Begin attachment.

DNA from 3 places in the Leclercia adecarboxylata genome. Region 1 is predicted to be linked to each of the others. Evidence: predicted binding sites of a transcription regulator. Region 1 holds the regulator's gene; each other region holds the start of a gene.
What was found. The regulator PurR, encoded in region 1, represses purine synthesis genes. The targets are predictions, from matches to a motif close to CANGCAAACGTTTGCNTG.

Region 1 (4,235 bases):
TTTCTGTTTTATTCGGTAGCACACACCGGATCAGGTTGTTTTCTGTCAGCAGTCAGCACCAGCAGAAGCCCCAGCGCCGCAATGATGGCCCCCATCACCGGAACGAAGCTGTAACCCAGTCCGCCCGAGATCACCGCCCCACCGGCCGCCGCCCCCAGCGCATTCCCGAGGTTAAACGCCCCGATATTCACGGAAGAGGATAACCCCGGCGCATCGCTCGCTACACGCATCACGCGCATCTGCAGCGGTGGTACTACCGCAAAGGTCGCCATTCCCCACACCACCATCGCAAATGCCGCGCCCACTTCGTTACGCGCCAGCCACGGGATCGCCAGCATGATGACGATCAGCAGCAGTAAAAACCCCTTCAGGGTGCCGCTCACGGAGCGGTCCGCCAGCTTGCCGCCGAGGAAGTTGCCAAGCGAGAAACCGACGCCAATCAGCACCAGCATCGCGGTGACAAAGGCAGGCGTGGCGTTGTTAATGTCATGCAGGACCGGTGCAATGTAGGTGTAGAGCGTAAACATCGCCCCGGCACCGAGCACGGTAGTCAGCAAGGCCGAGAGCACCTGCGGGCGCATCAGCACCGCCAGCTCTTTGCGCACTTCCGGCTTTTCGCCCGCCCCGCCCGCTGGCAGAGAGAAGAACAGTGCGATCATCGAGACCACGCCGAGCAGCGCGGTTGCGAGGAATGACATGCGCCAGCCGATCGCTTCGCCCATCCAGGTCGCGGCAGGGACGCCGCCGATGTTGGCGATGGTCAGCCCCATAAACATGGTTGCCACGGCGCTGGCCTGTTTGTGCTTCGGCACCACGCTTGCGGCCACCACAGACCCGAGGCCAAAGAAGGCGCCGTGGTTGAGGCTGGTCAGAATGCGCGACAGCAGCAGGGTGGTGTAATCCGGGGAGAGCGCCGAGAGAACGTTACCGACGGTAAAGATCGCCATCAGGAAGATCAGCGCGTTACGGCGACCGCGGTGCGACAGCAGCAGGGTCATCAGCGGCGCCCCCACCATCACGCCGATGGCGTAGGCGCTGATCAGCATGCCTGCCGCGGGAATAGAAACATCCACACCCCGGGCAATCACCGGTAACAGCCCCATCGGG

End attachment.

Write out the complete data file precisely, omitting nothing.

DNA from 3 places in the Leclercia adecarboxylata genome. Region 1 is predicted to be linked to each of the others. Evidence: predicted binding sites of a transcription regulator. Region 1 holds the regulator's gene; each other region holds the start of a gene.
What was found. The regulator PurR, encoded in region 1, represses purine synthesis genes. The targets are predictions, from matches to a motif close to CANGCAAACGTTTGCNTG.

Region 1 (4,235 bases):
TTTCTGTTTTATTCGGTAGCACACACCGGATCAGGTTGTTTTCTGTCAGCAGTCAGCACCAGCAGAAGCCCCAGCGCCGCAATGATGGCCCCCATCACCGGAACGAAGCTGTAACCCAGTCCGCCCGAGATCACCGCCCCACCGGCCGCCGCCCCCAGCGCATTCCCGAGGTTAAACGCCCCGATATTCACGGAAGAGGATAACCCCGGCGCATCGCTCGCTACACGCATCACGCGCATCTGCAGCGGTGGTACTACCGCAAAGGTCGCCATTCCCCACACCACCATCGCAAATGCCGCGCCCACTTCGTTACGCGCCAGCCACGGGATCGCCAGCATGATGACGATCAGCAGCAGTAAAAACCCCTTCAGGGTGCCGCTCACGGAGCGGTCCGCCAGCTTGCCGCCGAGGAAGTTGCCAAGCGAGAAACCGACGCCAATCAGCACCAGCATCGCGGTGACAAAGGCAGGCGTGGCGTTGTTAATGTCATGCAGGACCGGTGCAATGTAGGTGTAGAGCGTAAACATCGCCCCGGCACCGAGCACGGTAGTCAGCAAGGCCGAGAGCACCTGCGGGCGCATCAGCACCGCCAGCTCTTTGCGCACTTCCGGCTTTTCGCCCGCCCCGCCCGCTGGCAGAGAGAAGAACAGTGCGATCATCGAGACCACGCCGAGCAGCGCGGTTGCGAGGAATGACATGCGCCAGCCGATCGCTTCGCCCATCCAGGTCGCGGCAGGGACGCCGCCGATGTTGGCGATGGTCAGCCCCATAAACATGGTTGCCACGGCGCTGGCCTGTTTGTGCTTCGGCACCACGCTTGCGGCCACCACAGACCCGAGGCCAAAGAAGGCGCCGTGGTTGAGGCTGGTCAGAATGCGCGACAGCAGCAGGGTGGTGTAATCCGGGGAGAGCGCCGAGAGAACGTTACCGACGGTAAAGATCGCCATCAGGAAGATCAGCGCGTTACGGCGACCGCGGTGCGACAGCAGCAGGGTCATCAGCGGCGCCCCCACCATCACGCCGATGGCGTAGGCGCTGATCAGCATGCCTGCCGCGGGAATAGAAACATCCACACCCCGGGCAATCACCGGTAACAGCCCCATCGGG